Reaction Engine's Skylon: A brilliantly British spaceplane
Statins have no side effects? What our study really found, its fixable flaws, and why trials transparency matters (again). Hi there, sorry to be absent (dayjob!).
If someone were to tell you that they had a technology — a weed actually — that could sequester huge amounts of carbon permanently while lifting villagers out of poverty by providing both protein-rich food and super-insulated building materials, you might start to wonder if they were, well, smoking a different weed. But it appears that one retired building contractor, Bill Loftus, has actually come upon a brilliant application of the fast-growing, carbon-sucking plant known as Kenaf. Kenaf is in the Hibiscus family and is thus related to both cotton and okra. Originally from Africa, this 4,000-year-old crop was used for its fiber. It has the astonishing ability to grow up to 14 feet in one growing season, yielding 6-10 tons of fiber per acre and making it a great source of pulp for paper.
Wind Map: Historical An invisible, ancient source of energy surrounds us—energy that powered the first explorations of the world, and that may be a key to the future. This map shows you a historical snapshot of the delicate tracery of wind flowing over the US. See the live map for current winds. Wind map prints are available from Point.B Studio. Read more about wind and about wind power. The wind map is a personal art project, not associated with any company.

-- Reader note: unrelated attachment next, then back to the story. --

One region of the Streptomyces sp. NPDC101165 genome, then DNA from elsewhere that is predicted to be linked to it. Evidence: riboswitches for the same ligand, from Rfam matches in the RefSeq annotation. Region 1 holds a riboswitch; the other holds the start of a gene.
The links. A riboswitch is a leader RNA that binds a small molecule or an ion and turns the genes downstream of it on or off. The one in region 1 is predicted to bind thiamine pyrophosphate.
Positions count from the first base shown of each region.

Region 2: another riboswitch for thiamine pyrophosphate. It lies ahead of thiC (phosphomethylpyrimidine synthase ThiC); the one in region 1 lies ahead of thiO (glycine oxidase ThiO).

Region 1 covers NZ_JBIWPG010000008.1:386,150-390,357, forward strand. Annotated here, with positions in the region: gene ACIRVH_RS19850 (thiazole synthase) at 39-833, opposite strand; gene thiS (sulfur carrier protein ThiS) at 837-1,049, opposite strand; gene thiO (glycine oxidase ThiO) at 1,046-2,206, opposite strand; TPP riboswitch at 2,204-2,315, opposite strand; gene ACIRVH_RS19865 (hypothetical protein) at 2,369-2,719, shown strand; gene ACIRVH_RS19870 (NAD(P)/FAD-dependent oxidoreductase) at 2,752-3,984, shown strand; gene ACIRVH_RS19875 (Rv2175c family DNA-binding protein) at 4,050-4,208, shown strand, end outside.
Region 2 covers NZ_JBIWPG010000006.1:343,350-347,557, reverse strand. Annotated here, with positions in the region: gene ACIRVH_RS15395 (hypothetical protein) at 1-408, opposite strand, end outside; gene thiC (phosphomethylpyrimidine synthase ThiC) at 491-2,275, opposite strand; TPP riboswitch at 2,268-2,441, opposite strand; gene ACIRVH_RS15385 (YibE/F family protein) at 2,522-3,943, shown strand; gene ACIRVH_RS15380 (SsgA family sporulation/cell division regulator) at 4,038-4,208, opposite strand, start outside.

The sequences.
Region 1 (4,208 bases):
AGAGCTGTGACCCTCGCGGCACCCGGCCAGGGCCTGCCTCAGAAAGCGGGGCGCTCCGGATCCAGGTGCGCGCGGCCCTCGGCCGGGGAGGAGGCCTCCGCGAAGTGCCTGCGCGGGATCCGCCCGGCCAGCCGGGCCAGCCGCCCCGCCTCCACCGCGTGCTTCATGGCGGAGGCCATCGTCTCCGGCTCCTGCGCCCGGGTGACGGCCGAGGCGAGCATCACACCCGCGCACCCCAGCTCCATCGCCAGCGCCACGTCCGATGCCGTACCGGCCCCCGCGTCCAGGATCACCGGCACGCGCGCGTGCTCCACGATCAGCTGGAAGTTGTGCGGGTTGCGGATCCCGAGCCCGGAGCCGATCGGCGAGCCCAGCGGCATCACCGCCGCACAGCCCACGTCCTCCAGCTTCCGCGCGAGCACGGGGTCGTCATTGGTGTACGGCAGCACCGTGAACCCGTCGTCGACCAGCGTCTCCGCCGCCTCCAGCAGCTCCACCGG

Greetings, loyal readers of me reading other people's mail! I had a weird occurrence the other day — I finally got a letter that I couldn't deliver. I have no idea how this is the first time that this has come up, it being the post-apocalypse and all, but there it was. The letter had a return address on it, so I knew immediately what I had to do — burn it. New postal rule: No backsies.